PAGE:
Published:
August 8, 2018
Abandoned cygnets saved by wildlife rescuers from Burnham-On-Sea

A pair of cygnets, abandoned by their parents last week, are set to make a full recovery after being rescued by wildlife carers from Burnham-On-Sea.

The two baby swans were found on their own in Weare, nine miles away from Secret World Wildlife Rescue's rescue centre in East Huntspill.

Staff at the specialist animal rescue charity believe their parents had flown away, leaving the two birds stranded and vulnerable. The cygnets were unable to follow as their wing feathers have not developed yet.

A vigilant member of the public found them and safely delivered them to Secret World for their own safety. The birds were assessed by Marie Dentson, Animal Carer at Secret World.

Marie told Burnham-On-Sea.com: "Both birds were found to be in good health but were too young to be left alone."

"Baby birds left to fend for themselves are vulnerable, so the pair were found just in time. They are flourishing in one of our outside paddocks and will stay onsite until they are stronger and able to fly."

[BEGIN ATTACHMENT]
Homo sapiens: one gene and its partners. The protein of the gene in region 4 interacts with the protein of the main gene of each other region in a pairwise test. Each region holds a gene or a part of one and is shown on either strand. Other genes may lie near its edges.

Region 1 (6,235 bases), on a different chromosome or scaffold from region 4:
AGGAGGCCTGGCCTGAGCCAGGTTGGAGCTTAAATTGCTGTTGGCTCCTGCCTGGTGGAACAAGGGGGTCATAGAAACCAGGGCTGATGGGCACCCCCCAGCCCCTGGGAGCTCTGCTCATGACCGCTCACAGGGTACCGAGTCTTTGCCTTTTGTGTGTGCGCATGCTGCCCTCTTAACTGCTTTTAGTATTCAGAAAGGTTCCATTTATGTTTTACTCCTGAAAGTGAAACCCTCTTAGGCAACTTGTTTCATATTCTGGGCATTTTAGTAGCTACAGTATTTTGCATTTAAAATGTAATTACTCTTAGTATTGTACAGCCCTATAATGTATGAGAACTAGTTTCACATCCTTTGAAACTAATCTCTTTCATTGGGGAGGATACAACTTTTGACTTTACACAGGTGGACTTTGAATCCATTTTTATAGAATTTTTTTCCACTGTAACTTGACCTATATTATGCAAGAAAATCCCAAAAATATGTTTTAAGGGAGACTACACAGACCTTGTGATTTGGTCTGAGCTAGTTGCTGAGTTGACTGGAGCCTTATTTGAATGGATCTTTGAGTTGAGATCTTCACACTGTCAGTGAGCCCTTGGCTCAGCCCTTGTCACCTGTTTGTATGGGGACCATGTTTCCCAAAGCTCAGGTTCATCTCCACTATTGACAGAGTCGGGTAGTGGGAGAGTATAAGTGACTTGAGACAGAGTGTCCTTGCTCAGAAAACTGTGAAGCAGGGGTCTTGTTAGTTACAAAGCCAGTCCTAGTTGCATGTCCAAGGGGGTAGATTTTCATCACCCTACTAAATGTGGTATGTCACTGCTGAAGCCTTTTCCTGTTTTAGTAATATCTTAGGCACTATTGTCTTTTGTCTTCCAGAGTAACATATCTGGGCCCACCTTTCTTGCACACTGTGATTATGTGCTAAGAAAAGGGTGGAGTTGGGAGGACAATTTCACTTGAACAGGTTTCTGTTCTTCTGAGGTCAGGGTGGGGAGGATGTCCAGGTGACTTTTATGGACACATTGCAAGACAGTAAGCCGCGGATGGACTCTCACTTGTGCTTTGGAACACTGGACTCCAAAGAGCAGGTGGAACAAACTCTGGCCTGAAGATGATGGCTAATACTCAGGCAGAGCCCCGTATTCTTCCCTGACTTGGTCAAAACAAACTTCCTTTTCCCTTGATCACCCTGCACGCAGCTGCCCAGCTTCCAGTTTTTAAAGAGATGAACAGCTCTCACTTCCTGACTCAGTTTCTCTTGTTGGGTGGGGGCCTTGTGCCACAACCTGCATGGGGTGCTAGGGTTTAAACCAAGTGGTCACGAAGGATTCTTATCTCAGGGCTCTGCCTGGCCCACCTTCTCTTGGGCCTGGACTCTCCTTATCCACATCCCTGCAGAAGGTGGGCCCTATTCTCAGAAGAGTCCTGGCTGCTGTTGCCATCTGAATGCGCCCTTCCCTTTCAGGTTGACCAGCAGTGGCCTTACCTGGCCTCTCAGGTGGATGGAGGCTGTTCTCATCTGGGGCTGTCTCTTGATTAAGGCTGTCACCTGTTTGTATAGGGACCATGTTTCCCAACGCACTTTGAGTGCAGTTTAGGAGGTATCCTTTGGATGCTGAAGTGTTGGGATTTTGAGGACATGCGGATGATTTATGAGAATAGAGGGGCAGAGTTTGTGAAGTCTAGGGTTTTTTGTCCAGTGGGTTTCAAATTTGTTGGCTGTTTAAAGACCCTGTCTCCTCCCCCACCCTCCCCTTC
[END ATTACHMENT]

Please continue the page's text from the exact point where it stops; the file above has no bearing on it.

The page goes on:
"When the birds are strong enough, we’ll find a suitable release site for them, near other swans and then release them back into the wild."

The charity, founded by Pauline Kidner in 1992, rescues and cares for thousands of birds every year.

Ten days ago, the charity was alerted to three baby sparrows whose nest had been damaged by heavy rainfall. The tiny birds were found by a member of the public who called the charity’s helpline.

Along with the birds, Secret World staff also found a cracked egg which fell out of the nest. The three birds and the cracked egg were taken to the charity’s hospital room and immediately put in an incubator. Although animal carers believed the birds wouldn’t survive, the trio are still alive, and the damaged egg has begun to hatch.

Pauline said: "The sparrows will continue to receive round-the-clock care and hourly feeds."

"At this time of year, our hospital rooms are full of tiny birds. Most are casualties to the weather. Last year, we rescued 1,194 garden birds and we expect that figure is to be even greater this year!"

 


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